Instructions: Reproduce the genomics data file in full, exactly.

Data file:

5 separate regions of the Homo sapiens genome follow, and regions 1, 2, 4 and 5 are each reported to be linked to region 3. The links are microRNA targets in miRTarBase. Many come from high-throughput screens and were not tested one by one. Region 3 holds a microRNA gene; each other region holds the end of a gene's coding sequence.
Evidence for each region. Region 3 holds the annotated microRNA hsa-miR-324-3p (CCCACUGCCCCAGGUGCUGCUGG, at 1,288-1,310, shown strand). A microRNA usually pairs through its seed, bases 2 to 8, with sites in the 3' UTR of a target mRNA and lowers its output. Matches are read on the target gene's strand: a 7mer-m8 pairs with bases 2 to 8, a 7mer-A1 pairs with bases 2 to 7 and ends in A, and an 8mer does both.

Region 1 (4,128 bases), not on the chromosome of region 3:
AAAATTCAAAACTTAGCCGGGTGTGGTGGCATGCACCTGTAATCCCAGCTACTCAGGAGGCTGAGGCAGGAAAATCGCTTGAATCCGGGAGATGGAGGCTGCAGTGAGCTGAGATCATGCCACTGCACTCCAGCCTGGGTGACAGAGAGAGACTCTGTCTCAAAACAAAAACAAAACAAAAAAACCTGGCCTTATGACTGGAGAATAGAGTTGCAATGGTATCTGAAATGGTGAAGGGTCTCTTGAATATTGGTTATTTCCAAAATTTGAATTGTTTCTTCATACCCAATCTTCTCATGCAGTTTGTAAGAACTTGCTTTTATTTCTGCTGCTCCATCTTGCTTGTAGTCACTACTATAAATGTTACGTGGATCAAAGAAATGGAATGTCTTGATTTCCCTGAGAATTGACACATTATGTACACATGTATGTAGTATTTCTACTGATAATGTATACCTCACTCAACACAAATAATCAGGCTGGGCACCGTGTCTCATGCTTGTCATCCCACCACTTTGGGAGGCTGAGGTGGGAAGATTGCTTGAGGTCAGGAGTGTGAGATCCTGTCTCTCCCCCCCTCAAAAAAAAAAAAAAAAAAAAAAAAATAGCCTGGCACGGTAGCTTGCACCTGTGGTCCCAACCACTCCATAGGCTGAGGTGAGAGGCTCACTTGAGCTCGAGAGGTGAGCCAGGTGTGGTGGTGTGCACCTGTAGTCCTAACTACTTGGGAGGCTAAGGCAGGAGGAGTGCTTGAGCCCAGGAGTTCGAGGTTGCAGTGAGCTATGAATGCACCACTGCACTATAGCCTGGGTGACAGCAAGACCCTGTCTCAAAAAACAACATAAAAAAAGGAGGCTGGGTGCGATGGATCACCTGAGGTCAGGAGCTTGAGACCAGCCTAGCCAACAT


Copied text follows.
5 separate regions of the Homo sapiens genome follow, and regions 1, 2, 4 and 5 are each reported to be linked to region 3. The links are microRNA targets in miRTarBase. Many come from high-throughput screens and were not tested one by one. Region 3 holds a microRNA gene; each other region holds the end of a gene's coding sequence.
Evidence for each region. Region 3 holds the annotated microRNA hsa-miR-324-3p (CCCACUGCCCCAGGUGCUGCUGG, at 1,288-1,310, shown strand). A microRNA usually pairs through its seed, bases 2 to 8, with sites in the 3' UTR of a target mRNA and lowers its output. Matches are read on the target gene's strand: a 7mer-m8 pairs with bases 2 to 8, a 7mer-A1 pairs with bases 2 to 7 and ends in A, and an 8mer does both.

Region 1 (4,128 bases), not on the chromosome of region 3:
AAAATTCAAAACTTAGCCGGGTGTGGTGGCATGCACCTGTAATCCCAGCTACTCAGGAGGCTGAGGCAGGAAAATCGCTTGAATCCGGGAGATGGAGGCTGCAGTGAGCTGAGATCATGCCACTGCACTCCAGCCTGGGTGACAGAGAGAGACTCTGTCTCAAAACAAAAACAAAACAAAAAAACCTGGCCTTATGACTGGAGAATAGAGTTGCAATGGTATCTGAAATGGTGAAGGGTCTCTTGAATATTGGTTATTTCCAAAATTTGAATTGTTTCTTCATACCCAATCTTCTCATGCAGTTTGTAAGAACTTGCTTTTATTTCTGCTGCTCCATCTTGCTTGTAGTCACTACTATAAATGTTACGTGGATCAAAGAAATGGAATGTCTTGATTTCCCTGAGAATTGACACATTATGTACACATGTATGTAGTATTTCTACTGATAATGTATACCTCACTCAACACAAATAATCAGGCTGGGCACCGTGTCTCATGCTTGTCATCCCACCACTTTGGGAGGCTGAGGTGGGAAGATTGCTTGAGGTCAGGAGTGTGAGATCCTGTCTCTCCCCCCCTCAAAAAAAAAAAAAAAAAAAAAAAAATAGCCTGGCACGGTAGCTTGCACCTGTGGTCCCAACCACTCCATAGGCTGAGGTGAGAGGCTCACTTGAGCTCGAGAGGTGAGCCAGGTGTGGTGGTGTGCACCTGTAGTCCTAACTACTTGGGAGGCTAAGGCAGGAGGAGTGCTTGAGCCCAGGAGTTCGAGGTTGCAGTGAGCTATGAATGCACCACTGCACTATAGCCTGGGTGACAGCAAGACCCTGTCTCAAAAAACAACATAAAAAAAGGAGGCTGGGTGCGATGGATCACCTGAGGTCAGGAGCTTGAGACCAGCCTAGCCAACAT